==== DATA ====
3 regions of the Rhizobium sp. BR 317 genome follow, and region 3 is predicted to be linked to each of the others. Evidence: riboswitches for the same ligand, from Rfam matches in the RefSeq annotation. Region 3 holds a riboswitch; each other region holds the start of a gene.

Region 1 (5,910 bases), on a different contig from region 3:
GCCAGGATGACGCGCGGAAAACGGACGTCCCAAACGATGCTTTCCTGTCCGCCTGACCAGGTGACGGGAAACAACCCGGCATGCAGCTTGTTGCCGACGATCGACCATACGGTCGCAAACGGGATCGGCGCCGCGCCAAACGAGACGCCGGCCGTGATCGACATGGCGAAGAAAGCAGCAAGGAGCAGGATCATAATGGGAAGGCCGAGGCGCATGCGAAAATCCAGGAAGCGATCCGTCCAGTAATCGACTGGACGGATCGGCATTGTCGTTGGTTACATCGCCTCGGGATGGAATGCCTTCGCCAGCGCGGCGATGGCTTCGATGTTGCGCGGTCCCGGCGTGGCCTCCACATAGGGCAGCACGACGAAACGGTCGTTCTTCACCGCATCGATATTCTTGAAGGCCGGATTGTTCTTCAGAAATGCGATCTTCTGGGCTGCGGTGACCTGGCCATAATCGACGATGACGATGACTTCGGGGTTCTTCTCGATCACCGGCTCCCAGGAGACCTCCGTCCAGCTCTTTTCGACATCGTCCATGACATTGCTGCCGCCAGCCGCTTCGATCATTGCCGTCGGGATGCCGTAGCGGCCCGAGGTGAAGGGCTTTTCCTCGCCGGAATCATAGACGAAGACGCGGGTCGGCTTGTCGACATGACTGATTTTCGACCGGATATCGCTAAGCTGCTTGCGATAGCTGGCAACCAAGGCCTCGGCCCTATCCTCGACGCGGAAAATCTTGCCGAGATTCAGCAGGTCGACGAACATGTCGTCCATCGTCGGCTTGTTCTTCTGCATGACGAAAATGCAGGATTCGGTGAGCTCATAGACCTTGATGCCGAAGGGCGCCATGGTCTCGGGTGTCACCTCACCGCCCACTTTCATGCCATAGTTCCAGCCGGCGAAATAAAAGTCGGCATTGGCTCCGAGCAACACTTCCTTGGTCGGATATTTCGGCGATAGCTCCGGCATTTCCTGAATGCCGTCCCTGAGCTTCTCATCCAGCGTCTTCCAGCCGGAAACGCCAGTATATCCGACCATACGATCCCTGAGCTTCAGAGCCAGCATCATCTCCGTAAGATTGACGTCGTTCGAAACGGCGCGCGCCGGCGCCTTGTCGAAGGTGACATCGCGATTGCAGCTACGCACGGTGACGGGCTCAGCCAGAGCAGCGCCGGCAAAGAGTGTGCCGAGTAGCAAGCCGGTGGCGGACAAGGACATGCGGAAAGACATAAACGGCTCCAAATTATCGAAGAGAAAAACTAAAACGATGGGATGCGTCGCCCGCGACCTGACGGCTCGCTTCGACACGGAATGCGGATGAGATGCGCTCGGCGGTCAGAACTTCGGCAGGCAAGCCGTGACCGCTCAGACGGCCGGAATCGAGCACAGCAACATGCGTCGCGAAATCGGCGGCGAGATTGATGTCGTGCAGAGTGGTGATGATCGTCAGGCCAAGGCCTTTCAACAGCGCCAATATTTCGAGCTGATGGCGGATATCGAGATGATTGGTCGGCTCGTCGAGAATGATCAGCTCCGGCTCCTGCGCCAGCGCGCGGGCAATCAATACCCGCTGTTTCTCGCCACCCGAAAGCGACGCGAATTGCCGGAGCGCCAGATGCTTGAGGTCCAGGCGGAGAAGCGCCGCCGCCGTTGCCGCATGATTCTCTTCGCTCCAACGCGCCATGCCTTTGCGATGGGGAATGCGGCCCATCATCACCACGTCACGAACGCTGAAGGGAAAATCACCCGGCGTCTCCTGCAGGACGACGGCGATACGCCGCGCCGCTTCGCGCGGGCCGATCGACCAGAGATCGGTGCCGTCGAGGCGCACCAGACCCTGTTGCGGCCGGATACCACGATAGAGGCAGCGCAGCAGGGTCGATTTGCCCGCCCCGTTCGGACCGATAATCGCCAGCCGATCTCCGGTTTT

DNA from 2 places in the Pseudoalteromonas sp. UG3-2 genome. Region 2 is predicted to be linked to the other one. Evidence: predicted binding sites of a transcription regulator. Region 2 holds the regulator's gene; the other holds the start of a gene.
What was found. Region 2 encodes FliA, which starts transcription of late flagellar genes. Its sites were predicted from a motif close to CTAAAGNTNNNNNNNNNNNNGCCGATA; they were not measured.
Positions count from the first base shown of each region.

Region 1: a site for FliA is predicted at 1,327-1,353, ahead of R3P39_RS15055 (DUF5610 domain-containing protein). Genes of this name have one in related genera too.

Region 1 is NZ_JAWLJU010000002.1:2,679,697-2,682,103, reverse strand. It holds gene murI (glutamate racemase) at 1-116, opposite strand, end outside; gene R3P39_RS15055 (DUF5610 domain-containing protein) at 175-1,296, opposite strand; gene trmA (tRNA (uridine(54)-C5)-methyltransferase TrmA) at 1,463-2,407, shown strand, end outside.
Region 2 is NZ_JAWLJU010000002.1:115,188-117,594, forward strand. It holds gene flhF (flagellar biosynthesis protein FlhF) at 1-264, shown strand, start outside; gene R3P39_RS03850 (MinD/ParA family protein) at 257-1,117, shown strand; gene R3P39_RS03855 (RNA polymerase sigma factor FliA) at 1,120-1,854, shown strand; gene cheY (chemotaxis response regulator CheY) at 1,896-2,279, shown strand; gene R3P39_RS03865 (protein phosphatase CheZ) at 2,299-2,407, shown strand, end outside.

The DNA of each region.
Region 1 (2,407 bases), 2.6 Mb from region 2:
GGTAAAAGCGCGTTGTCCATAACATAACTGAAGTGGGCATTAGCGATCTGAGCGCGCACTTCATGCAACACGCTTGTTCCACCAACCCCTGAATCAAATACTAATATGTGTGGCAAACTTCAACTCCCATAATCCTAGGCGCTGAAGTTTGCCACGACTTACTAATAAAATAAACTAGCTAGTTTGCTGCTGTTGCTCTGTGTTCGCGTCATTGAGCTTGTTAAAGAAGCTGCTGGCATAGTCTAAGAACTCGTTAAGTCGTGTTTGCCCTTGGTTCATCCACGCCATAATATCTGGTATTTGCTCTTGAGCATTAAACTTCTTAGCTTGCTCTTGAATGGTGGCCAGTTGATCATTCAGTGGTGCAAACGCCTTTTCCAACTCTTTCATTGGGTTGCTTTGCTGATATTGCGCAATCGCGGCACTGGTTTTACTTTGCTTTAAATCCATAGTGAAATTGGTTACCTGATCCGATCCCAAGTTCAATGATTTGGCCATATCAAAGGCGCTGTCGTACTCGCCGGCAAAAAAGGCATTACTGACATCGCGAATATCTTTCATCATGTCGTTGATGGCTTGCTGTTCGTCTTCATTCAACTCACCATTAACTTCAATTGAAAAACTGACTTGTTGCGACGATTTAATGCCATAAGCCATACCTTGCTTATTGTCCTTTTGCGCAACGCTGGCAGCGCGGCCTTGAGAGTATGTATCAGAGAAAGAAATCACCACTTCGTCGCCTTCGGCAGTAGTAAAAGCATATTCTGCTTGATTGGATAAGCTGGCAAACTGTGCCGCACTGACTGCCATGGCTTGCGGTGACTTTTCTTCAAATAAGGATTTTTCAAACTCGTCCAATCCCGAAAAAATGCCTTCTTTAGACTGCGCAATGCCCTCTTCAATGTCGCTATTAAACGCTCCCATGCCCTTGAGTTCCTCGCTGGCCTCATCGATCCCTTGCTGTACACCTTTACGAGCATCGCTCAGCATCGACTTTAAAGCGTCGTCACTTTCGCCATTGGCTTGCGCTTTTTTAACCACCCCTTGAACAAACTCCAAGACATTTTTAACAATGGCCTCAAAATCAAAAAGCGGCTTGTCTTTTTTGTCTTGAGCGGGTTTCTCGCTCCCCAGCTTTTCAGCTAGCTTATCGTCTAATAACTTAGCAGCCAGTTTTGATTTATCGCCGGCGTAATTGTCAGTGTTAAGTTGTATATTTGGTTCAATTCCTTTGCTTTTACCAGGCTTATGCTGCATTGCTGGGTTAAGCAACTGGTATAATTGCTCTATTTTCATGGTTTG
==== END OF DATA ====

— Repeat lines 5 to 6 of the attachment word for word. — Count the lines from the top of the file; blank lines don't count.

What was found. Region 2 encodes FliA, which starts transcription of late flagellar genes. Its sites were predicted from a motif close to CTAAAGNTNNNNNNNNNNNNGCCGATA; they were not measured.
Positions count from the first base shown of each region.